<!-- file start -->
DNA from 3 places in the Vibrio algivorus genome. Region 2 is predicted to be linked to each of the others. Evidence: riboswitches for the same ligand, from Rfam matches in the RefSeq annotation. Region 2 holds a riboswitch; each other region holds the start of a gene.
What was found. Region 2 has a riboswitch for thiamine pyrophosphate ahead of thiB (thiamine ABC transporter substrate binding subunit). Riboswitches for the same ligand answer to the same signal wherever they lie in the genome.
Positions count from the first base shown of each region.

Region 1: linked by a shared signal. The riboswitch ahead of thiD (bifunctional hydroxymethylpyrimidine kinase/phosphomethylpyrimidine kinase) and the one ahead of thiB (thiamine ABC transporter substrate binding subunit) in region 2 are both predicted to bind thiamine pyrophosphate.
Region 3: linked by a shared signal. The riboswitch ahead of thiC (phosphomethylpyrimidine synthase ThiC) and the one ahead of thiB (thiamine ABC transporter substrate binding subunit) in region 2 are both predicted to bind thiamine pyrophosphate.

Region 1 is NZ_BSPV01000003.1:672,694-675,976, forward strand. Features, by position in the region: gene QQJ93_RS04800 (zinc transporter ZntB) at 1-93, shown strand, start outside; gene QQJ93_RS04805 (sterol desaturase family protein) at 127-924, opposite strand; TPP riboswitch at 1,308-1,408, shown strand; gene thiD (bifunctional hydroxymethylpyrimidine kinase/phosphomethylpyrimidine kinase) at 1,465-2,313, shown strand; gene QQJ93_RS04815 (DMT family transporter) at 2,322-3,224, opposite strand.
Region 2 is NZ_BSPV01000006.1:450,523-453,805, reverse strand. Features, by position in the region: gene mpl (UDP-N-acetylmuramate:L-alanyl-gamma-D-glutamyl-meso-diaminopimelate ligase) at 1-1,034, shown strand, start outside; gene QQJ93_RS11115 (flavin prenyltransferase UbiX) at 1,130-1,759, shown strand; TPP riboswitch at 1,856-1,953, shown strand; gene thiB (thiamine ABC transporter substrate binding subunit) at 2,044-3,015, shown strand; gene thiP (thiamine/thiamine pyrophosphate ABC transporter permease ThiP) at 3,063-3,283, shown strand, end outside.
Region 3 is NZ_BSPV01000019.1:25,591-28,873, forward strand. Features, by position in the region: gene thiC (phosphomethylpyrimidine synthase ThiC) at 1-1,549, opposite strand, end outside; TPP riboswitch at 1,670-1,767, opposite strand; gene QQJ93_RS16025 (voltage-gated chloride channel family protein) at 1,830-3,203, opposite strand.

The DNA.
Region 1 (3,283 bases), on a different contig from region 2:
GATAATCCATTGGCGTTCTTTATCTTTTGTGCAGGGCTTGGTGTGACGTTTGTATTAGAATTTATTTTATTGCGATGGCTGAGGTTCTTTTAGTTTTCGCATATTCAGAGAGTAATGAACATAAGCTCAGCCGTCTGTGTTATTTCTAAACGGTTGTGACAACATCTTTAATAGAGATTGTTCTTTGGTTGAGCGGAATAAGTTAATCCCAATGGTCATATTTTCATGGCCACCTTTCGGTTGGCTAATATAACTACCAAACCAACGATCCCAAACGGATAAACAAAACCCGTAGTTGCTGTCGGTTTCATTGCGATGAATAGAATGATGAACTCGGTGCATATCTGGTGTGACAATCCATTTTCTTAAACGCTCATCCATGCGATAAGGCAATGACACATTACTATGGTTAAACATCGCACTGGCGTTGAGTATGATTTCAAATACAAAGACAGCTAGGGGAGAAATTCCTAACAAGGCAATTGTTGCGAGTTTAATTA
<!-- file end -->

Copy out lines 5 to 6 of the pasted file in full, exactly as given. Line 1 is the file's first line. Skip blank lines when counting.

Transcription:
Region 3: linked by a shared signal. The riboswitch ahead of thiC (phosphomethylpyrimidine synthase ThiC) and the one ahead of thiB (thiamine ABC transporter substrate binding subunit) in region 2 are both predicted to bind thiamine pyrophosphate.

Region 1 is NZ_BSPV01000003.1:672,694-675,976, forward strand. Features, by position in the region: gene QQJ93_RS04800 (zinc transporter ZntB) at 1-93, shown strand, start outside; gene QQJ93_RS04805 (sterol desaturase family protein) at 127-924, opposite strand; TPP riboswitch at 1,308-1,408, shown strand; gene thiD (bifunctional hydroxymethylpyrimidine kinase/phosphomethylpyrimidine kinase) at 1,465-2,313, shown strand; gene QQJ93_RS04815 (DMT family transporter) at 2,322-3,224, opposite strand.